Sinus Lifts

The maxillary sinuses are empty, air-filled spaces in the upper jawbone located above the upper back teeth. Some of the roots of the natural upper teeth extend up into the maxillary sinuses. When these upper teeth are removed, there is often just a thin wall of bone separating the maxillary sinus and the mouth. Dental implants require an appropriate thickness of bone to anchor them in place. When the bone separating the mouth and sinuses is too thin, it is impossible to place dental implants in this bone.

The key to a successful and long-lasting dental implant is the quality and quantity of jawbone to which the implant will be attached. A sinus lift procedure is one of the most common bone grafting procedures for patients with insufficient bone in the upper jaw for dental implants. This procedure allows for regeneration of bone along the floor of the maxillary sinus above the bony ridge that anchors the teeth in the upper jaw. By stimulating bone formation in this location, dental implants can then be placed and secured in the new bone that forms.

In the most common sinus augmentation procedure, a small incision is made on the premolar or molar region to expose the jawbone. A small opening is cut into the bone, and the membrane lining the sinus is elevated upward. The underlying space between the sinus membrane and sinus floor is then filled with bone grafting material. After the bone graft is implanted, the incision is stitched up and the healing process begins. After several months of healing, the bone regeneration is complete and dental implants can be placed in this new bone.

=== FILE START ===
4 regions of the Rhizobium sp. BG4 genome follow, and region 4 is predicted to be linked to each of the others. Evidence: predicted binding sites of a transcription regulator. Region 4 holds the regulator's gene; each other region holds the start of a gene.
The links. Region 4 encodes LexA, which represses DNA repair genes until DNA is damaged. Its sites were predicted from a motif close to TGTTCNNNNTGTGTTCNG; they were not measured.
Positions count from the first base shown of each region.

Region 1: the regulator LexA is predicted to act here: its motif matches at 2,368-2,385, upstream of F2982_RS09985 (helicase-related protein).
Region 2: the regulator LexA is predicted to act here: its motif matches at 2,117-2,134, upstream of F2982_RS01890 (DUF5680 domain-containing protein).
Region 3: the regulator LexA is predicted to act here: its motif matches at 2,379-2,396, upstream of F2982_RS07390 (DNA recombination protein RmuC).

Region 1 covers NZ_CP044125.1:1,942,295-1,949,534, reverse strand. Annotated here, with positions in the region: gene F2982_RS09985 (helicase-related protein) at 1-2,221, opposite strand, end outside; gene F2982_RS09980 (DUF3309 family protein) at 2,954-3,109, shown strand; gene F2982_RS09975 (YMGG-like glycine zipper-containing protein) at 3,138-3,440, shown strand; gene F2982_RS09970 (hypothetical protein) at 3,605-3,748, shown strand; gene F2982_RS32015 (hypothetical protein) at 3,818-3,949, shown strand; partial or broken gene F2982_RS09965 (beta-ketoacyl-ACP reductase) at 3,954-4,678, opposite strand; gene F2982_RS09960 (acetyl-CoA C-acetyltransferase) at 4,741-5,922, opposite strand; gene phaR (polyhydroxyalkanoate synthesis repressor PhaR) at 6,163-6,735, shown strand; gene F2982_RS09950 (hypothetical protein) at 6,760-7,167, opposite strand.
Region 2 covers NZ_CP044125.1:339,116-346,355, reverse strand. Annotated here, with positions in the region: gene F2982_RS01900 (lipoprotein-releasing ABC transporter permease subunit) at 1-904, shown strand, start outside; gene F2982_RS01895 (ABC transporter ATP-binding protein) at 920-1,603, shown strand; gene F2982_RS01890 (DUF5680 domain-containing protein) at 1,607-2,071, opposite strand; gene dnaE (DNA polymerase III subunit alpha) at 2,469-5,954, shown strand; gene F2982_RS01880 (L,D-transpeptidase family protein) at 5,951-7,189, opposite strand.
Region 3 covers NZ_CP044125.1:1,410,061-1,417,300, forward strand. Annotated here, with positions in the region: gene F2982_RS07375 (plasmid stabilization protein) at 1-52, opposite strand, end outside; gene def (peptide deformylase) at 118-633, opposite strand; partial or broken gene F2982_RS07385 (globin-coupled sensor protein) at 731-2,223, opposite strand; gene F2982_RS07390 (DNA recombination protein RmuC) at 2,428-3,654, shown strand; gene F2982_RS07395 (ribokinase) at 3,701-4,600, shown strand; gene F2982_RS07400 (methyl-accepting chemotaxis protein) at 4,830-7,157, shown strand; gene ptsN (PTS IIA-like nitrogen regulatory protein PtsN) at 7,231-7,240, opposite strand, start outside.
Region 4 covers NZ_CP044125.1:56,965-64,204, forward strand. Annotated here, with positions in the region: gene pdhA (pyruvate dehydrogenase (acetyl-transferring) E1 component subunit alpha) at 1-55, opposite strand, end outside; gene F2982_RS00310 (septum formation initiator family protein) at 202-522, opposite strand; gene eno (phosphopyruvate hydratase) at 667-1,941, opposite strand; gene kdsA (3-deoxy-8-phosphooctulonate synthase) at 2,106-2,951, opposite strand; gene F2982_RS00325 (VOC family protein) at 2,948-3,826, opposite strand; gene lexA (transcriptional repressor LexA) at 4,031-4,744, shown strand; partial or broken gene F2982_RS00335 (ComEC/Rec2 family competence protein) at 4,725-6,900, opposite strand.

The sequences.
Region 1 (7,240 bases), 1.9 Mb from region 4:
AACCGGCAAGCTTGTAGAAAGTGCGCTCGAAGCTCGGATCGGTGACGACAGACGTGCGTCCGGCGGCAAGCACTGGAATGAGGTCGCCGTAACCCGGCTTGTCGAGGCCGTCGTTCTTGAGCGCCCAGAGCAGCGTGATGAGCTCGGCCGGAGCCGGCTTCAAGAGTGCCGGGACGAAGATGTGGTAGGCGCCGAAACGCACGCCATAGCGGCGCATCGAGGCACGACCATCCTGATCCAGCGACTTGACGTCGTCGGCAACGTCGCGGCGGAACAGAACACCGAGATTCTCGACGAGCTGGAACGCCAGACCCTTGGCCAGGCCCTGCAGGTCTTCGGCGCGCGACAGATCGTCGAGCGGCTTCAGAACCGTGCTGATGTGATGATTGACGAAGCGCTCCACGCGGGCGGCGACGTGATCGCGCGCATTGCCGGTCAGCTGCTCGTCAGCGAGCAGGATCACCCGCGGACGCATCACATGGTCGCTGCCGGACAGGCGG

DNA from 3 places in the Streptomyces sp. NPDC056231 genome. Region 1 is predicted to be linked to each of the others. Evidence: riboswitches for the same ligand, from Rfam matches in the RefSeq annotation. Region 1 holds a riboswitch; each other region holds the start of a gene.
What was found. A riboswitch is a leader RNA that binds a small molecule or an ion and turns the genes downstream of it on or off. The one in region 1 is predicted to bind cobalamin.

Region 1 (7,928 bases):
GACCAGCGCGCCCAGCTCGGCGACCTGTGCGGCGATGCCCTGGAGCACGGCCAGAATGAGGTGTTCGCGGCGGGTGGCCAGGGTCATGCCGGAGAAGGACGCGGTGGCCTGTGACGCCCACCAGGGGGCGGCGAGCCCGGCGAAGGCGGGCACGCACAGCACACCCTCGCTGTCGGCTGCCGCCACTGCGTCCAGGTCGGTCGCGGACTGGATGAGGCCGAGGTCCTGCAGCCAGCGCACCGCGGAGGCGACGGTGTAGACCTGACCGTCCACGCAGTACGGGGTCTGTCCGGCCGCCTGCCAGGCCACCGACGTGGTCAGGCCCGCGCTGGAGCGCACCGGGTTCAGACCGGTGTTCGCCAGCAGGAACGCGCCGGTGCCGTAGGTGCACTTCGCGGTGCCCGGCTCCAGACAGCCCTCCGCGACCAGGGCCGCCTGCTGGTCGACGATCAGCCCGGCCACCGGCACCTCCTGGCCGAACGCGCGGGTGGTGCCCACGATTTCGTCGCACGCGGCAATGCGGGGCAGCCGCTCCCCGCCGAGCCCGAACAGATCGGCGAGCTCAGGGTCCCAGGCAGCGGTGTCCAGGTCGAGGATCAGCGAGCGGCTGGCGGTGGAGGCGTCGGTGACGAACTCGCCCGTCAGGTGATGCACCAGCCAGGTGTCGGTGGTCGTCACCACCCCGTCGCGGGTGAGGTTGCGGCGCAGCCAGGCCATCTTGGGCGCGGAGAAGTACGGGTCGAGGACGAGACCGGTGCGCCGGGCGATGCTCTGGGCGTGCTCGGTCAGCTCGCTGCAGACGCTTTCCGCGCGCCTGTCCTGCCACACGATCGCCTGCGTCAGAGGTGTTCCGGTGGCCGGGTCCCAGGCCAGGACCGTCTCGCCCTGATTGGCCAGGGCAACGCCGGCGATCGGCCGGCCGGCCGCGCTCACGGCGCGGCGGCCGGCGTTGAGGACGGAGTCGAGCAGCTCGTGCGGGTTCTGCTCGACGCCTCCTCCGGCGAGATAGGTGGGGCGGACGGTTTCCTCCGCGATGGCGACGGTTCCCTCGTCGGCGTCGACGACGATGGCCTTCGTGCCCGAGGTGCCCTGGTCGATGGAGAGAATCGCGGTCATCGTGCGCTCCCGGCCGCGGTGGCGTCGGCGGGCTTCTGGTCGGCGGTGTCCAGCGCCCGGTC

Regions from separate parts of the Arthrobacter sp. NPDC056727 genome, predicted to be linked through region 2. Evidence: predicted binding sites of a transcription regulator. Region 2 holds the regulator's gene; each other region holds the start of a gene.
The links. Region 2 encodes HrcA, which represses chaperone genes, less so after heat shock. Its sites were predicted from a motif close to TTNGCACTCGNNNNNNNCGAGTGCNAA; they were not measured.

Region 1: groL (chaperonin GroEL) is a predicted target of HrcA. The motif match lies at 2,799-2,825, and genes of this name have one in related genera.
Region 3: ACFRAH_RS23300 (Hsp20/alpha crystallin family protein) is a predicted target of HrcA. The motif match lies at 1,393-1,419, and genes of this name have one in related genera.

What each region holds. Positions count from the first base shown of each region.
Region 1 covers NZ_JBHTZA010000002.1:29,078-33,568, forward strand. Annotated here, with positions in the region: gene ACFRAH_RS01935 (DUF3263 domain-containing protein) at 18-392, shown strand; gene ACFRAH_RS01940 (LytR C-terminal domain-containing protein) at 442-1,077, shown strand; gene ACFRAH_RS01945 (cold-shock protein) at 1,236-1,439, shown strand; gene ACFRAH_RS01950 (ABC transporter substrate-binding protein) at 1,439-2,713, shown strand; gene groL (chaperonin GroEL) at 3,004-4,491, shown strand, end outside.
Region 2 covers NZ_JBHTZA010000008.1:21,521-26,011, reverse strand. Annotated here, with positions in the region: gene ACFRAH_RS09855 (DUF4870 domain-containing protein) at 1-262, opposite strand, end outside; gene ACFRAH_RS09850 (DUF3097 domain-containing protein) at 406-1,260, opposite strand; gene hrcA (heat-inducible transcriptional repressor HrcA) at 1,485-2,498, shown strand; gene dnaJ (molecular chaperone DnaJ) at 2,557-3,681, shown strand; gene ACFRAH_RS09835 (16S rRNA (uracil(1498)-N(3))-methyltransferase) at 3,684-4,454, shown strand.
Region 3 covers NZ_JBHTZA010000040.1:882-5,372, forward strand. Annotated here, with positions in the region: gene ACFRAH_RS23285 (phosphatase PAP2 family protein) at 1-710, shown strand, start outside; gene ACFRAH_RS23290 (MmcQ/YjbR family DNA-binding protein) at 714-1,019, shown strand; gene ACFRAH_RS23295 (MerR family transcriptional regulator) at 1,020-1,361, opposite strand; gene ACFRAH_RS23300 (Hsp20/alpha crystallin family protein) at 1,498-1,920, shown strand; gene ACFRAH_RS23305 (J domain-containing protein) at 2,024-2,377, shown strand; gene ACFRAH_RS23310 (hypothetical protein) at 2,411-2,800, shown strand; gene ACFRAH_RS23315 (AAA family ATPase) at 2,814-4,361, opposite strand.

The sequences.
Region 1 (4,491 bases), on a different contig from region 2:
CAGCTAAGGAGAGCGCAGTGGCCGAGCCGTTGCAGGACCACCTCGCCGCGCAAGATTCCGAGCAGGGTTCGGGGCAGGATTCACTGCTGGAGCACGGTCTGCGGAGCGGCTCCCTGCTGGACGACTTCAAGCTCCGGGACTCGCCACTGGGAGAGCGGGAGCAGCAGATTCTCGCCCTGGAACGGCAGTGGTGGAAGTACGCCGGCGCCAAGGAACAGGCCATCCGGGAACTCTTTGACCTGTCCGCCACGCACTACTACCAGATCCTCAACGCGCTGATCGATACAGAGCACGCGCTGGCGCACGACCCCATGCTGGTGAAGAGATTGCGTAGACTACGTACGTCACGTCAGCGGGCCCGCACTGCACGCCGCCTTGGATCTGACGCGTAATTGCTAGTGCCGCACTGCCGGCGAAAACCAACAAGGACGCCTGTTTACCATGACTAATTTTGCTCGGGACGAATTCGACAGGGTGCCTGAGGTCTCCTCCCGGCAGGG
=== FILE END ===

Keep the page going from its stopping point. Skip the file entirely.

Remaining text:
Depending on the amount of bone that needs to be regenerated during the sinus lift, implant placement can sometimes be performed simultaneously. If not enough bone is available, the sinus lift will have to be performed first, and the graft will have to heal for several months before the implants may be placed. The sinus lift procedure makes it possible for many patients to have dental implants when years ago there was no other option.